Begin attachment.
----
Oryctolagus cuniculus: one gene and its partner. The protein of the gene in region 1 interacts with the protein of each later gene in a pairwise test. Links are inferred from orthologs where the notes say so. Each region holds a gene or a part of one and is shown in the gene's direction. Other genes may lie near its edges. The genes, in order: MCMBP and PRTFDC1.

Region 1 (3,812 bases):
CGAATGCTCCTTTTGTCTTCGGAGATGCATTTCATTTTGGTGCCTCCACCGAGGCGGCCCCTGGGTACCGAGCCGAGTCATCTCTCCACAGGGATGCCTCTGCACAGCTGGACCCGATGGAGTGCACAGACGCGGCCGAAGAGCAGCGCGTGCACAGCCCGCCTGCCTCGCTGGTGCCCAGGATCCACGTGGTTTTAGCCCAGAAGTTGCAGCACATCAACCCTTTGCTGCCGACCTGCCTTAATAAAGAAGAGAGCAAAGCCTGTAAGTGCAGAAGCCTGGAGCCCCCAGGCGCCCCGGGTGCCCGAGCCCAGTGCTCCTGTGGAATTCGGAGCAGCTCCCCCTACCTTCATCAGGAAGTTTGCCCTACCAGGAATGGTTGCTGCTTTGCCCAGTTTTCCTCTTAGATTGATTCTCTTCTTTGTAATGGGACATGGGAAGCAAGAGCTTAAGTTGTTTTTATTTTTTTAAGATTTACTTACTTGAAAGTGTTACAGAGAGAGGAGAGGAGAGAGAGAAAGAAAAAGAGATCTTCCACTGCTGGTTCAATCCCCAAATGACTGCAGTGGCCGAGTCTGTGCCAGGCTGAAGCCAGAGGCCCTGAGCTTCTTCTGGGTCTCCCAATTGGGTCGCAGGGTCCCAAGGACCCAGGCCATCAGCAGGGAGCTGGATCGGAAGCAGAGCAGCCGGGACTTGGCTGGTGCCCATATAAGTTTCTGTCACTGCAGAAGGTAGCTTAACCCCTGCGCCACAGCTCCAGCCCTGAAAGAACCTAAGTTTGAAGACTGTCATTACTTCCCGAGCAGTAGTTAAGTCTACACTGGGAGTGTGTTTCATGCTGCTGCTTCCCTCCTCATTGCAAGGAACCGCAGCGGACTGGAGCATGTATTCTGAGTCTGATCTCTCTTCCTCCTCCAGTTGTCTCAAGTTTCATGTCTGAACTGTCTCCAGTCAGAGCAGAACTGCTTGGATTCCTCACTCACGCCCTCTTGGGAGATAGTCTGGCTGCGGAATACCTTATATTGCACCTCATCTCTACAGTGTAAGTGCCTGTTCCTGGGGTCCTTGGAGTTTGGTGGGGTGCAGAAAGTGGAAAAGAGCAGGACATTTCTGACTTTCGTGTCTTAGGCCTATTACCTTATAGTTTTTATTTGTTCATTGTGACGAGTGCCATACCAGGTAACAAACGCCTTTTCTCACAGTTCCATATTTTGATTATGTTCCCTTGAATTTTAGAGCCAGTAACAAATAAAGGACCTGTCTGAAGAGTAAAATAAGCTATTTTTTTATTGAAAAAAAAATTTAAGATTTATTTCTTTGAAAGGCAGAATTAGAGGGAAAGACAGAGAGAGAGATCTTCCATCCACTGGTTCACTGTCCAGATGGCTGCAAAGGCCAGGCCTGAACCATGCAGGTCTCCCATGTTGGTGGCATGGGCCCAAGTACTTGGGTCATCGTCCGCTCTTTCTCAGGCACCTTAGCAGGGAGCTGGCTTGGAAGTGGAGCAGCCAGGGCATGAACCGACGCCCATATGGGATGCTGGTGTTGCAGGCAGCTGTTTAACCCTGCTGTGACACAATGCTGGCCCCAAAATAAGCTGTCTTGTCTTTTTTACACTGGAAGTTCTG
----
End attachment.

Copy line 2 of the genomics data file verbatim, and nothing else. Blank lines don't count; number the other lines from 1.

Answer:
Region 1 (3,812 bases):